Forester in Asia 2018: Days 5-6: 24th -25th February 2018: UCPE Conference Bangkok.


Arrival in Bangkok in darkness on this, my first visit to the city, discloses that they drive on the sensible side of the road, the motorway into the city is as straight as a laser beam and that taxis charge considerably less than they do in London. On the journey into the city, my mind drifts back to the old Tim Rice- Bjoern Ulvaeus musica,l Chess:


One night in Bangkok makes a hard man humble
Not much between despair and ecstasy
One night in Bangkok and the tough guys tumble
Can’t be too careful with your company
I can feel an angel sliding up to me


I’ve never considered myself a hard man, but humility takes attention to maintain when you are the centre of attention. And as for dryads and angels, I feel them with me all the time. Bangkok and I might yet become good friends.

The conference the next day is a more ordered affair of the kind I am used to, hosted on the 19th floor of the Baiyoke Sky Hotel, the tallest hotel in South East Asia. In the manner I am now familiar with, the conference commences with a doxology and both the Filipino and Thai national anthems. Pride in national identity is something I noticed on my last visit – a trait that is not nearly so well developed amongst my own countrymen and women. We would do well to learn some of the habits of discipline that are commonplace here.


For the second time I deliver ‘Do Androids Dream,’ an exploration of how, in a world of unstoppable technological advancement, we fail if we teach only knowledge and skills, for they become rapidly redundant. To preserve our ability to stay ahead of the machines, we must increase focus on teaching at the level of values – curiosity, flexibility, open-mindedness. I wrote the speech in December 2017. At Davos in January 2018, I noticed that Jack Ma, of Alibaba fame, covered similar ground. Who showed him my notes, I wonder? I must ask him next time I see him. Whilst the conference is well organised and at a sophisticated technological level, once again my slides do not come up in the right order. Perhaps we have a little more time yet before the machines take over.


It is obvious at coffee break that the speech has gone down well. There is much shaking of my hand and many requests to sign books, accompanied by the inevitable photo-calls I have become familiar with in Asia. Lunch is hosted on the 78th floor restaurant, which offers breath-taking views of the city. It consists of an international buffet, almost the largest I have ever seen (The Christmas buffet at Raffles hotel in Singapore still pips it to first prize, though). Intriguingly, there is virtually nothing on offer for vegetarians though. I console myself with the reminder that my body can hardly be said to be in need of food anyway.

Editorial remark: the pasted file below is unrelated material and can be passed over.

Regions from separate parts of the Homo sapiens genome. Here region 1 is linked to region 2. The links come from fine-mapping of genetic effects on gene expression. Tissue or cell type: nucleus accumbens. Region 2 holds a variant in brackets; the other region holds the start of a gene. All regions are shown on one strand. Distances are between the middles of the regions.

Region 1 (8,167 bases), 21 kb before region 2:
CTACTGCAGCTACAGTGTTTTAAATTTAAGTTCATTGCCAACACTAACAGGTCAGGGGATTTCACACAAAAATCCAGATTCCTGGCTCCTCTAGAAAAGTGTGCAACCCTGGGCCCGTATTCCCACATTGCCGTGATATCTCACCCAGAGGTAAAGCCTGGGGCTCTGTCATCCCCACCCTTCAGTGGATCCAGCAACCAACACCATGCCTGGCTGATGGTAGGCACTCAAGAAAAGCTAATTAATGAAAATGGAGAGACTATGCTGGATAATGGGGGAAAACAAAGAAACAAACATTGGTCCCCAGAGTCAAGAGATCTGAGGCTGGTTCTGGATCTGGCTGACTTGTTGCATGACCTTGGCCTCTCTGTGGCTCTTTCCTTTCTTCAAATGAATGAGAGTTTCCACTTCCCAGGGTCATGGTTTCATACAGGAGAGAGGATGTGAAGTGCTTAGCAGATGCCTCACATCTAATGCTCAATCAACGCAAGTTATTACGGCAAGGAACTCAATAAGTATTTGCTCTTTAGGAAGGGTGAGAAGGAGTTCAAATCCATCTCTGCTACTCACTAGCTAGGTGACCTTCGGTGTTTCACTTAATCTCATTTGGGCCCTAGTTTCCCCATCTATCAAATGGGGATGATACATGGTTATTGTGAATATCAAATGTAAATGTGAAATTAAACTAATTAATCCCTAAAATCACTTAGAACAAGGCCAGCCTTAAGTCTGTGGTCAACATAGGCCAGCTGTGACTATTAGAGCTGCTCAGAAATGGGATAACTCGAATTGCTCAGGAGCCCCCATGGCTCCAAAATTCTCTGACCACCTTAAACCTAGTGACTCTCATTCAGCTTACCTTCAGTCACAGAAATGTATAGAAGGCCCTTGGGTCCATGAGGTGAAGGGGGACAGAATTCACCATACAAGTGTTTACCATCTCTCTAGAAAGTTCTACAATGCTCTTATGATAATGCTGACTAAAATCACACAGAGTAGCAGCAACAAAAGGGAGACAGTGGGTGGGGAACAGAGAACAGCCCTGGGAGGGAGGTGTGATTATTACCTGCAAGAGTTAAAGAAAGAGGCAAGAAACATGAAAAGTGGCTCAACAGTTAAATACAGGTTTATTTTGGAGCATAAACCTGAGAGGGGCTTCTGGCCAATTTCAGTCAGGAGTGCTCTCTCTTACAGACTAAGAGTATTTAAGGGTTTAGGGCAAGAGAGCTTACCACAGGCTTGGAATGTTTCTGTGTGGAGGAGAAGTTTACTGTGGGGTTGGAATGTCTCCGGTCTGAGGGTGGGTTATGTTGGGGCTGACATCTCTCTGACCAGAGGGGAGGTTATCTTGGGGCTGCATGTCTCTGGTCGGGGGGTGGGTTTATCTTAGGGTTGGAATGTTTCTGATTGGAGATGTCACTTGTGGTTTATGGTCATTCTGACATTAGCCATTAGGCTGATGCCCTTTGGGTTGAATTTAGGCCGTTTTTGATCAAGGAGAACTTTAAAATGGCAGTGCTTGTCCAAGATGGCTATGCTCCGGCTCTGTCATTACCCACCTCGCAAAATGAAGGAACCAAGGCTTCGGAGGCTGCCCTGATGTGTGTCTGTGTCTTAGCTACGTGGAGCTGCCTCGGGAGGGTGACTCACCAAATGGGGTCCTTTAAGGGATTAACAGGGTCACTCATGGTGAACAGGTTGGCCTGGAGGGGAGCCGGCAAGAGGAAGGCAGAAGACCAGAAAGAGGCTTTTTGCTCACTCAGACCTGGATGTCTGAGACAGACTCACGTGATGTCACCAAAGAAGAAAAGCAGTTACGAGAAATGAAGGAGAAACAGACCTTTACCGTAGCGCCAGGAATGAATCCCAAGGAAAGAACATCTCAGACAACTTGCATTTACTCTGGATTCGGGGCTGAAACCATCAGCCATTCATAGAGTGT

In the evening I am reunited with my coat (including the essential batteries) by my friend, Ony, who has taken it into custody during our enforced separation. It shows no sign of having missed me. Perhaps it has bonded with her now instead. That’s ok. It is leather and I will have to divorce it soon anyway. A picture from home, which is now shivering at minus 70 C, confirms that someone I care about has not forgotten his coat.


The next day, Sunday, is a day at leisure in Bangkok. I decide on a river tour as the best way of taking in the feel of the city. I catch sight of the Royal Palace. Thais hold their royal family in enormously high esteem – a sense of value that I admire, which we have not sustained to quite the same extent in the UK. On the riverbank, modern towers of commerce and domestic living share the space with Buddhist and Chinese temples and mosques. Also in evidence are a surprising number of plots at the shantytown level. New money is driving out old poverty, but has yet to complete the job thoroughly.



Shopping in the unending street-markets follows. As evening falls more street vendors appear. I am offered long skewers of prawns and Thai soup from large metal pots. It’s like an enormous street party.


The evening reveals that no accommodation has been booked for me in Manila, just twenty four hours away from being needed. I raise my eyebrows at the just-in-time approach I see so much of here. It’s challenging for me, but clearly works for my hosts. Not to worry. I reach for my i-phone and am grateful I have at least mastered the technology of AirBnB. Sleeping space secured, I am about to turn in for the evening when I am informed that a few additional bookings have been made on my Filipino tour. No problem. I was expecting that. “How many events do we have now?” I ask naively. It’s a twenty-one day tour, including travel days and rest days. “Twenty-seven,” comes the answer.




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